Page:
In The Gambero Rosso (the Italian wine Bible) Gaja is the only producer in the Piedmont with a rating of “Two Stars”, indicating the number of times his wines have received the coveted “Three Glass” award.  Gaja’s wines have received twenty-one (a star for every ten “Three Glass” wine).  They call Gaja “Here we are in the presence of what is undoubtedly the best Italian winery, to judge from the quality of its wines; colleagues and wine critics from all over the world admit as much.”

 

A bit about Bruno Giacosa:

 

There are many small producers in the Piedmont that make outstanding wines but there are only a few that are mentioned when the words "who are the best" comes out and Bruno Giacosa is almost always one of the names on the lips of those that love Barolo and Barbaresco.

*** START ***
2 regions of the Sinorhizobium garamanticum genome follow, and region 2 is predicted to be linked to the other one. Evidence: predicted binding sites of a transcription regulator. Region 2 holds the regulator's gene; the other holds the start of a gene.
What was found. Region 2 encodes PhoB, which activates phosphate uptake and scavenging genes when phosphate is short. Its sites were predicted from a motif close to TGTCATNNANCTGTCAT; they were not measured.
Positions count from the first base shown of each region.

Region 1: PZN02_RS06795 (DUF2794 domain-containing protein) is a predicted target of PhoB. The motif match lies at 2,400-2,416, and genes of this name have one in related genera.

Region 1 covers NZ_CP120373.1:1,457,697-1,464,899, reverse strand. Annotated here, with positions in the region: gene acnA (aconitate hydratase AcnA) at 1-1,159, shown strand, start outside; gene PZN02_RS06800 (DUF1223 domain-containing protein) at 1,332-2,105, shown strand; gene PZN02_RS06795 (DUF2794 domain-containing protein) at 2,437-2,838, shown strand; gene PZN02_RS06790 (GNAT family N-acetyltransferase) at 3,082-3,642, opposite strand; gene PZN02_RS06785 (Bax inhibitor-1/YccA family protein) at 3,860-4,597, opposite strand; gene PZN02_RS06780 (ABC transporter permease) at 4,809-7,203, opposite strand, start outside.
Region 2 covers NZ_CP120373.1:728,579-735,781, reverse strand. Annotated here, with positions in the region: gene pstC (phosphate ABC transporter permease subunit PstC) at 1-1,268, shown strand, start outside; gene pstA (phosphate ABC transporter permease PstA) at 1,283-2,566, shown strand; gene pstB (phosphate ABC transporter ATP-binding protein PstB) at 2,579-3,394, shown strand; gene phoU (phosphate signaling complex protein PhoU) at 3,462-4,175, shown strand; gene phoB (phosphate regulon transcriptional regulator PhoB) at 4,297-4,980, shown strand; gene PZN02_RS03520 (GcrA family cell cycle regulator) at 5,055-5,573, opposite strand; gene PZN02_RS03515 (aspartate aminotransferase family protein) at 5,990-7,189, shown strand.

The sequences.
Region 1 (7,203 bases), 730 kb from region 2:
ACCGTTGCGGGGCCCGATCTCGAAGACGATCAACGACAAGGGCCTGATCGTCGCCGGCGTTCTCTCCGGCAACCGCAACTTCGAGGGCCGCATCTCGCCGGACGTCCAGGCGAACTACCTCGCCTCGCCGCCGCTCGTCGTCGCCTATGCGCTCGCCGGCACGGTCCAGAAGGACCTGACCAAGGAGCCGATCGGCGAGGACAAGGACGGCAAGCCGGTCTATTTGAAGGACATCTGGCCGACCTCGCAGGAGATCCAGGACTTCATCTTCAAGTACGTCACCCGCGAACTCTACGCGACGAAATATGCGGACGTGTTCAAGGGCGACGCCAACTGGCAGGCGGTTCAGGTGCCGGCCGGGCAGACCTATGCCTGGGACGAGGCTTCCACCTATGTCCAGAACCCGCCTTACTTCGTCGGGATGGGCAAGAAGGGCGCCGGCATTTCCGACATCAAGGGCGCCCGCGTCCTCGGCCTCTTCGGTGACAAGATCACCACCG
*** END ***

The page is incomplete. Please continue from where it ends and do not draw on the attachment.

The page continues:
Profound passion for Piemontese wine handed down for three generations…Bruno Giacosa, a man of few words but eloquent talent, practices an extremely simple philosophy based on the respect of traditions both in the vineyard and in the cellar. Giacosa brings out a richness of flavor and an intensity of character to produce wines of meditation. In addition to Bartolo Mascarello, Giacomo Conterno, and Aldo Conterno the Giacosa estate is the most respected producer of traditional style Barolo.               

Bruno Giacosa is not an enologist, which surprises most people. He learned by working with his father and grandfather and became fascinated by what could be created from the grape. Bruno feels that wines were better in the past, when there was less sophistication and treatment made to both grapes and wine, less handling. The yields were smaller as well. In the old days, he points out, things were done more simply and with more care.